Spring Football To Likely Feature Eight Games
The oversight committee recommends eight games.
Spring season would need to end mid-April
While the fall portion of the college football season is kicking off this weekend but the Mountain West and three other FBS leagues are looking at a spring season.
There has been few ideas, and mostly guesses, about how a spring season could look but there is now some clarity. A recommendation to the football oversight committee is looking at eight games and be done by April 17.
“There was a concern about having more than eight games if you’re only in the spring. If you’re using your 13 weeks in both terms, then you don’t get fall ball or spring ball. You don’t get your cake and eat it, too,” West Virginia athletic director Shane Lyons told ESPN.
“The April 17 date is key because we’re trying to get it to where there’s enough time between the last competition and starting back up in August and having a normal, ’21-22 football season,” he said. “There’s an expectation that the coaches, the conferences and the medical experts work through what the spring and competition would look like from a health and safety standpoint.”
— Heather Dinich (@CFBHeather) September 4, 2020
Going with eight games is still pretty grueling if the 2021 fall season is going to be a traditional 12-game football season plus championship games and bowl season.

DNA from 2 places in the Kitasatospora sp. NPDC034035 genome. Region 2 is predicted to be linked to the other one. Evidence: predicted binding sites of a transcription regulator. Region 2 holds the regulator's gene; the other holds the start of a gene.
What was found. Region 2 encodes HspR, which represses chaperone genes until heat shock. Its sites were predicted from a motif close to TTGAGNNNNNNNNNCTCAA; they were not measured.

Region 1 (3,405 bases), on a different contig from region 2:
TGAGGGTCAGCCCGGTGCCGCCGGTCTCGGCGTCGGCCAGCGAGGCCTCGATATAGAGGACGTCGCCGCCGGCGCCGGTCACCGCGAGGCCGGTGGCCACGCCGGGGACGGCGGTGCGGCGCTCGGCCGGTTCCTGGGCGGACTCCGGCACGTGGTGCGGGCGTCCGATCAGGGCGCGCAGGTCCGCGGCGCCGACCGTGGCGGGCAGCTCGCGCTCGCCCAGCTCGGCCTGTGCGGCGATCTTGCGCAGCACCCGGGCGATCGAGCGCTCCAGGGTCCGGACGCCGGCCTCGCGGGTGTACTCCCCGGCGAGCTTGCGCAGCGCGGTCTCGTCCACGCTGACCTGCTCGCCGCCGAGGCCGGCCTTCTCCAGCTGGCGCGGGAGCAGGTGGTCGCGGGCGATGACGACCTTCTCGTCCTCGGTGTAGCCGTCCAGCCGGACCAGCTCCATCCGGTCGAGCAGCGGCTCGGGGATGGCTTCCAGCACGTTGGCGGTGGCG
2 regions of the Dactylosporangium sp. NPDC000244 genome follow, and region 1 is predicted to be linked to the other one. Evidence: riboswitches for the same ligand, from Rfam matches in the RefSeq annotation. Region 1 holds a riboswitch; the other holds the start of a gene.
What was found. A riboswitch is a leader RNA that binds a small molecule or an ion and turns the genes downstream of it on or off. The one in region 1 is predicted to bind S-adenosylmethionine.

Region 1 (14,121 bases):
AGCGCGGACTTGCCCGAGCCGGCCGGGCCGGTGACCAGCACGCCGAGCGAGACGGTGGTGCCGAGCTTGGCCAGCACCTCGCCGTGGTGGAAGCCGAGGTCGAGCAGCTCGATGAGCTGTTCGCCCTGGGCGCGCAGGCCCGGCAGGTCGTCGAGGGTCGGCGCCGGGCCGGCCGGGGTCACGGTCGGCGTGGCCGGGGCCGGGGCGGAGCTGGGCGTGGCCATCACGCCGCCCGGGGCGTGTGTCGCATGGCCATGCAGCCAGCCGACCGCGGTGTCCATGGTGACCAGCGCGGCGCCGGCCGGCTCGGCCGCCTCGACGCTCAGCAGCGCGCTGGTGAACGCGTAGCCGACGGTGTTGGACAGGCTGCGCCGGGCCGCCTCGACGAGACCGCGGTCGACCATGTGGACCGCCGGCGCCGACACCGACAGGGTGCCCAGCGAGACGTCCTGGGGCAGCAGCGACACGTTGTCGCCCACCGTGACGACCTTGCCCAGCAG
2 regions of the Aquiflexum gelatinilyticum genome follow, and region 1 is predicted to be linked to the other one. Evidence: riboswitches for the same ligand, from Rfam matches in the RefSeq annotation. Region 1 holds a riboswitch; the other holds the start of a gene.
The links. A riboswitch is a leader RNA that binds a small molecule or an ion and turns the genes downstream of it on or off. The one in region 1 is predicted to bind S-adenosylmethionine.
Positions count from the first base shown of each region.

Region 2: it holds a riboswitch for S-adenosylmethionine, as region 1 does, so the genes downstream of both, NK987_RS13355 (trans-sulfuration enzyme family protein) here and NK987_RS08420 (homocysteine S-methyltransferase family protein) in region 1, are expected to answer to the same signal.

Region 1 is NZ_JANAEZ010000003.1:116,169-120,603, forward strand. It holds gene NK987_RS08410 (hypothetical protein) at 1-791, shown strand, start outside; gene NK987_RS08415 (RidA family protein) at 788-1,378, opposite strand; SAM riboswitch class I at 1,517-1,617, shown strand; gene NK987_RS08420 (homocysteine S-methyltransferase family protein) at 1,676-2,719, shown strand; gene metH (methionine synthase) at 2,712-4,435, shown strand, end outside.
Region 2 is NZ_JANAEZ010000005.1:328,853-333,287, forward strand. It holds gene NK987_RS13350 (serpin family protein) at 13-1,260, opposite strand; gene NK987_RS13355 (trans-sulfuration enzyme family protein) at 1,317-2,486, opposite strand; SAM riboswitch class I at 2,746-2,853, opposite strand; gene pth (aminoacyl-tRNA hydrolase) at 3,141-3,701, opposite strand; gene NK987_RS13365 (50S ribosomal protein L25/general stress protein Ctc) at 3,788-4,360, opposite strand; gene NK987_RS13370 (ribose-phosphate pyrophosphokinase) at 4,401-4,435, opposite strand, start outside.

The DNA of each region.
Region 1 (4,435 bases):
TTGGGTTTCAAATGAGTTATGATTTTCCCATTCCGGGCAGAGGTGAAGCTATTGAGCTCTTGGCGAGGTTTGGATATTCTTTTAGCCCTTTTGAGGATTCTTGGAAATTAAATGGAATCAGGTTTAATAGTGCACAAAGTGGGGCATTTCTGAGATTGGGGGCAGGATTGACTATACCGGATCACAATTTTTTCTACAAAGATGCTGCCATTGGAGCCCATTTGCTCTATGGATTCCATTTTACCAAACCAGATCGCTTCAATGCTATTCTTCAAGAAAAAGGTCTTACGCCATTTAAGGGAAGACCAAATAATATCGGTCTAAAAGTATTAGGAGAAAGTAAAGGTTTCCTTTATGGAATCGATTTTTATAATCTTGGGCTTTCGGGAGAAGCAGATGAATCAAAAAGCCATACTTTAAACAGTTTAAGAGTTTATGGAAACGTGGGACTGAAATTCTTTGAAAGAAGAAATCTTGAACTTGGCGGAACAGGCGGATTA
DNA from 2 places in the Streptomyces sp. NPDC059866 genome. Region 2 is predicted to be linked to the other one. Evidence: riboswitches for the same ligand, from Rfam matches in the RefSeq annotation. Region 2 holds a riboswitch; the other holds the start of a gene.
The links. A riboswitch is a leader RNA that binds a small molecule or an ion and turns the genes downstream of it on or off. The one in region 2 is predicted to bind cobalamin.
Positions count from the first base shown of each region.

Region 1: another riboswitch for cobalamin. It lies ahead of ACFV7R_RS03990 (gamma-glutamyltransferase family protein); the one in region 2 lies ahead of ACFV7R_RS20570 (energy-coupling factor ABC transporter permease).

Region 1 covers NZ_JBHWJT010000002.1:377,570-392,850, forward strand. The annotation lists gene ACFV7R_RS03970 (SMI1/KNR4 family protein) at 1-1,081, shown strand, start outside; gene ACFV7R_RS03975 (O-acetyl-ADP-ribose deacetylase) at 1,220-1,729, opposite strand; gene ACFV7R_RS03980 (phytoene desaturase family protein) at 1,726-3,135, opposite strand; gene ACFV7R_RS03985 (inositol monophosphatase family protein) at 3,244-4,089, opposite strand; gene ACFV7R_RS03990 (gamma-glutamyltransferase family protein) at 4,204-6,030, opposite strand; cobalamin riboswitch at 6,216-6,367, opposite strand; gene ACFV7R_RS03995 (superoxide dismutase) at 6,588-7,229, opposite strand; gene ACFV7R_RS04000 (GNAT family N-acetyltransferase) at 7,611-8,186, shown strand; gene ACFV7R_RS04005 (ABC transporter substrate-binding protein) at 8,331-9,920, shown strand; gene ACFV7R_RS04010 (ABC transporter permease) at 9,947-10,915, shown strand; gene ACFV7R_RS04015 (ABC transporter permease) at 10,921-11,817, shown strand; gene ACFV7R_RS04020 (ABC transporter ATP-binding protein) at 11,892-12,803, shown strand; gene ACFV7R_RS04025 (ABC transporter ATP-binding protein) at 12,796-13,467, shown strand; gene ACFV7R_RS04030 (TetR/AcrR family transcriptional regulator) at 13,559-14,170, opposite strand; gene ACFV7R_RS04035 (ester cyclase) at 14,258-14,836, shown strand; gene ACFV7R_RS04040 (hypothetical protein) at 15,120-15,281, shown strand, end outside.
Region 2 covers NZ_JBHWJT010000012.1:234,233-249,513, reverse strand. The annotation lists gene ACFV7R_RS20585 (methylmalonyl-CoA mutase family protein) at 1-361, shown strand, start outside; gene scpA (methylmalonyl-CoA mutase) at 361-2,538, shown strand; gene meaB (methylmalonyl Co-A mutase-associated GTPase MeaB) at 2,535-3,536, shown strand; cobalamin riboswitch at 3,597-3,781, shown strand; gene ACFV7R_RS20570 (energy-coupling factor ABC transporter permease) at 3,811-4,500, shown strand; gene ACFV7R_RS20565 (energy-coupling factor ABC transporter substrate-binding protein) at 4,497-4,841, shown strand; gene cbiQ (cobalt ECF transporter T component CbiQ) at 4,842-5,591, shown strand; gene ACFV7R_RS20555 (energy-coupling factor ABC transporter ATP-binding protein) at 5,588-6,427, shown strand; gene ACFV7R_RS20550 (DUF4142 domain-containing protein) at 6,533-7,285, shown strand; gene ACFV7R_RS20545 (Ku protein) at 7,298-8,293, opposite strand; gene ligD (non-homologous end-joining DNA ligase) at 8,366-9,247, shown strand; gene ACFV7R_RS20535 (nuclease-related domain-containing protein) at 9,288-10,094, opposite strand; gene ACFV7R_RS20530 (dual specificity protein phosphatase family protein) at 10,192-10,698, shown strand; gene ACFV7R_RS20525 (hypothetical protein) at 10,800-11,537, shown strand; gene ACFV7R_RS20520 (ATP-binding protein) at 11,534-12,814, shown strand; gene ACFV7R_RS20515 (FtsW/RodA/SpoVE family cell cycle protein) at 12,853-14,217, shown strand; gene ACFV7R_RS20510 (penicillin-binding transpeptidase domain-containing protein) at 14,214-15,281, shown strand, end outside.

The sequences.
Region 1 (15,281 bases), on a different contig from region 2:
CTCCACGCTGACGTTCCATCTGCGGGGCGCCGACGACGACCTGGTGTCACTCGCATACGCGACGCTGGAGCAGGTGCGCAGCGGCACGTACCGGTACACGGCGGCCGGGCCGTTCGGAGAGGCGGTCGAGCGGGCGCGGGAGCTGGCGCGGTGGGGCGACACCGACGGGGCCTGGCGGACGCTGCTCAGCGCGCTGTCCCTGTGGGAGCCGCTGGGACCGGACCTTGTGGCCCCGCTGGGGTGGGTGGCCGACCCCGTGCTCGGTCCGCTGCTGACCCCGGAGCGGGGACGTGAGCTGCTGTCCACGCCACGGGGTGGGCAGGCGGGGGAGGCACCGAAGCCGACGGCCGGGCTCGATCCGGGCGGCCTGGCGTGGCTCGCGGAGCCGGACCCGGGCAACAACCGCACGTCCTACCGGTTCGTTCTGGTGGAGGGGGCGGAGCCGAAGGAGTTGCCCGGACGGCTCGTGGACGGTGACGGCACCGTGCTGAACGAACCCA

By finishing the middle of April it gives those who play in the spring about 12-14 weeks before fall camp begins. There would be no equivalent of spring football as that is what the season would be and the offseason workouts would mostly be in recovering and staying in shape.
Lyons does mention the possibility of some sort of postseason after the eight games and 13-week period.
Giving about three months off could be a sweet spot for a 2021 season to go on as planned but that is no guarantee since COVID-19 is still very much an issue in the United States.
With eight games, the Mountain West could just go with its planned conference slate with five division and three crossover games to play its season. This proposal does not include a conference title game so perhaps the Mountain West could tweak its schedule with seven league games and then the season ends with the placement of each team from one to six from each division and play each other, and that would provide a Mountain West champion.
The Division I Council is expected to vote on the recommendations at its Sept. 16 meeting.